A plot showing the simulation results for a patient-specific flow field after vascular access surgery.
Simulation results for an actual patient-specific flow field after vascular access surgery. The interval shown here is 12 months post surgery.

An image showing a streamfunction plot superimposed onto a low WSS distribution.
A streamfunction plot superimposed on low WSS distribution.

Further, the researchers are coupling BOBYQA, a gradient-free optimization method in COMSOL Multiphysics, with the CFD Module to evolve the shape of the vessel in such a way that would redistribute the WSS along the walls and readjust the blood flow rate back to a normal physiological range. Through this coupling, they are seeking to predict the evolution of the shape of the cephalic vein for patient-specific geometries, focusing on the end result. When compared to clinical data, their results have proven to be accurate in their predictions of both favorable and unfavorable adaptions of the vein. This proves that, from a topographical point of view, optimization of the shape of the vessel can capture the deformations of the vasculature that are driven by hemodynamic factors when the right cost functions and constraints are considered.

A plot showing a coupled CFD and shape optimization prediction in COMSOL Multiphysics.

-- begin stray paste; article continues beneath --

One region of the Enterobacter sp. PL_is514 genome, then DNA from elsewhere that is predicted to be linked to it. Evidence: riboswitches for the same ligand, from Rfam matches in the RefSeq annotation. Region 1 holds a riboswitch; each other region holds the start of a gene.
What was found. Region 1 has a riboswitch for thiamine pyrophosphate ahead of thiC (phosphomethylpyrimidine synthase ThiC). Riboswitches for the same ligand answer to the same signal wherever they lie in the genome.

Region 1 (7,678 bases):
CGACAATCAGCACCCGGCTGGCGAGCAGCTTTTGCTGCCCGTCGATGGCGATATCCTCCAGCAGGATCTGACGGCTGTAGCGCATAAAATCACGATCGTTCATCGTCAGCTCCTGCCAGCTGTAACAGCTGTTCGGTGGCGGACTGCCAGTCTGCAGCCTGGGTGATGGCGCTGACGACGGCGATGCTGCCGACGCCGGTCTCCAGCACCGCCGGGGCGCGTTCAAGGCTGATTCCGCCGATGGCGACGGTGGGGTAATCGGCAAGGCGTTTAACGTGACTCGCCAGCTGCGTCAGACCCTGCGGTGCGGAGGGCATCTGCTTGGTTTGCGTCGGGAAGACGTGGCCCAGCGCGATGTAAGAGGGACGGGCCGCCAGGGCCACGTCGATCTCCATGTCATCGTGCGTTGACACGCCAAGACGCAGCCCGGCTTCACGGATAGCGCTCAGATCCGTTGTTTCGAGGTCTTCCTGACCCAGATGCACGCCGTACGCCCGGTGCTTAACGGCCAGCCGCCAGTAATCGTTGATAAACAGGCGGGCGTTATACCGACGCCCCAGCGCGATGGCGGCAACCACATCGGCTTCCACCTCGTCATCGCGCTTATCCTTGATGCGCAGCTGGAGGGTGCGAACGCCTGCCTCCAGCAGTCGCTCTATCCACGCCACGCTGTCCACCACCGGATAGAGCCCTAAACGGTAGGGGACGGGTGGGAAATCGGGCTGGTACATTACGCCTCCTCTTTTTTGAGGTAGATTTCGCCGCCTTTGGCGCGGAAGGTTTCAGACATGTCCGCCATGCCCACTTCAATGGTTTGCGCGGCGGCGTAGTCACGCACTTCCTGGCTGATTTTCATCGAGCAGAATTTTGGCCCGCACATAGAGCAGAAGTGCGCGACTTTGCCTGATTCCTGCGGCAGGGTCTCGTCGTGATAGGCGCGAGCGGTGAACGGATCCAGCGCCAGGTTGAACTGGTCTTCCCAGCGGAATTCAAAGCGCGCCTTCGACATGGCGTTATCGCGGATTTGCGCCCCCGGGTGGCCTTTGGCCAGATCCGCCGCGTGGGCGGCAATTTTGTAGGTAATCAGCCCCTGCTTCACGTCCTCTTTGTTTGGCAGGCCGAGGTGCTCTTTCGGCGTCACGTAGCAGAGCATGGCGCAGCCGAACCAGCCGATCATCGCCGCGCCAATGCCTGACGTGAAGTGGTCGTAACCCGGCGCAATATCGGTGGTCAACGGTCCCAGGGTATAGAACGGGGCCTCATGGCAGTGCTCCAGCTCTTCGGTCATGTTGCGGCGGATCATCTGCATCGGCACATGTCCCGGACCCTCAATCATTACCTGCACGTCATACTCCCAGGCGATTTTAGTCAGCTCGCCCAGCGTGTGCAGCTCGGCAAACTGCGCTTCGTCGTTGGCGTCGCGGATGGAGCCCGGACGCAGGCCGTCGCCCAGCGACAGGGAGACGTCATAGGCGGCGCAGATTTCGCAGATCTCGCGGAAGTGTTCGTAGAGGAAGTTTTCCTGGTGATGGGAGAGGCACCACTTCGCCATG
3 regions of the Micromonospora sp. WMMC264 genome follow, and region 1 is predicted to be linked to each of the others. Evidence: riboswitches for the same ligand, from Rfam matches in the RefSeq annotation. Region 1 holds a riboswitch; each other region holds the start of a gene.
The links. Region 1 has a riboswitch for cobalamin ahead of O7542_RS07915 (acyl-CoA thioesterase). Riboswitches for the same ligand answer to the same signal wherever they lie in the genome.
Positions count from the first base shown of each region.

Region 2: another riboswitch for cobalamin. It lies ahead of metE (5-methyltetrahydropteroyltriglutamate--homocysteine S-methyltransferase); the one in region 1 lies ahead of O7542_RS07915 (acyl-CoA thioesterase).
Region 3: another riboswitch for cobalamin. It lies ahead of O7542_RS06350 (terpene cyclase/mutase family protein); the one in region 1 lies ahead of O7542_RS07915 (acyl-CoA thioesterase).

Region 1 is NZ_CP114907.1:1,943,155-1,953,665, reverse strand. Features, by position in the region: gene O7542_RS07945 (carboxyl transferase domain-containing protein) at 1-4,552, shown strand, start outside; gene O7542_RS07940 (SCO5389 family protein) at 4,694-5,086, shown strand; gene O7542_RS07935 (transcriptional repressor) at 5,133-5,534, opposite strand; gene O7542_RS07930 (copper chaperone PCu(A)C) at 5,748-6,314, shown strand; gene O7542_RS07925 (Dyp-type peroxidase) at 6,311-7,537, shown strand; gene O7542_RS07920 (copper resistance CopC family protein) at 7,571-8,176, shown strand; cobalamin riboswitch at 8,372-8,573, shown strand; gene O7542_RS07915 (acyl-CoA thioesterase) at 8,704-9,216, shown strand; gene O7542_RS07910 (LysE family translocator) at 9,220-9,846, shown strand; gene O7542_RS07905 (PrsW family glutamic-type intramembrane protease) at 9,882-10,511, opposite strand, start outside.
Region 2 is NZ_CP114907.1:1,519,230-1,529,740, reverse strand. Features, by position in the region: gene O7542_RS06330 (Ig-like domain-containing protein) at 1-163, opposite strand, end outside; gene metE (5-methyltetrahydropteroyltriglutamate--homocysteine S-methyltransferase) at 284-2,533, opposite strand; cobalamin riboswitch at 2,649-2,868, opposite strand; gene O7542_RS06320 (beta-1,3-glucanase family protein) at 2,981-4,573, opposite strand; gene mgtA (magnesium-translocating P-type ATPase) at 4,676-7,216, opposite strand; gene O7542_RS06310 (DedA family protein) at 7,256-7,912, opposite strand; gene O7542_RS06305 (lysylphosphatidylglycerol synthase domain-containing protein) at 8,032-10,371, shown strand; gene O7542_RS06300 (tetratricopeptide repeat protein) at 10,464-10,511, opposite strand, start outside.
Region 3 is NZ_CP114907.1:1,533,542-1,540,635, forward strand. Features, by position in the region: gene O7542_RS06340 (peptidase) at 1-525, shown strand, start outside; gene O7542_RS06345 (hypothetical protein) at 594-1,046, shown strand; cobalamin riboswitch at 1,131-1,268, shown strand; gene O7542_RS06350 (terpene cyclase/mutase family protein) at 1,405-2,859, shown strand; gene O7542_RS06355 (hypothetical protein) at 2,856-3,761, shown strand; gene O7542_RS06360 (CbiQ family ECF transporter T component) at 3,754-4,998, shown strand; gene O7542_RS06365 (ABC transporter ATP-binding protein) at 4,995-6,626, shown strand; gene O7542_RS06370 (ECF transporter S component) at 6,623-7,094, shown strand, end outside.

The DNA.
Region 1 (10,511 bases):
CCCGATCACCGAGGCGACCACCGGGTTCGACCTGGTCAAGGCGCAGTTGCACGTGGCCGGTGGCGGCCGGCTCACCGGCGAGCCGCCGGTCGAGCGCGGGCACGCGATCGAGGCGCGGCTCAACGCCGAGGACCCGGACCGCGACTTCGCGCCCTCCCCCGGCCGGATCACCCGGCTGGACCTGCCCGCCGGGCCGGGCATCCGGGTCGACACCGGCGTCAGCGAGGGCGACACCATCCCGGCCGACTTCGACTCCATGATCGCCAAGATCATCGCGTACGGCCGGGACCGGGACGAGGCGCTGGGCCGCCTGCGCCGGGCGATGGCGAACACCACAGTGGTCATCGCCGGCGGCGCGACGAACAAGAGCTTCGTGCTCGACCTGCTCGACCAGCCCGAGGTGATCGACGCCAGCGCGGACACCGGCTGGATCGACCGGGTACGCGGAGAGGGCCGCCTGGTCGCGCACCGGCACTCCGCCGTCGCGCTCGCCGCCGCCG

A coupled CFD and shape optimization prediction.

An image showing an actual failed vascular access in an ESRD patient with stenotic deformation in the arch of the vein.
An actual failed vascular access matching the results of the patient-specific prediction. The stenotic deformation in the arch section of the vein is evident for this patient.

The research findings, which were presented at the VI International Conference on Computational Bioengineering and the 68th American Physical Society Annual Division of Fluid Dynamics meeting last fall, have helped to create a framework for forecasting vascular access failure and making patient-specific decisions. It offers new potential in modifying current vascular access techniques to enhance their functionality and, in that process, can also increase the life expectancy for ESRD patients.

Editor’s note on 10/26/16: Javid Mahmoudzadeh, a member of the research team, led a talk on this simulation research at an event this past August. You can watch his presentation here.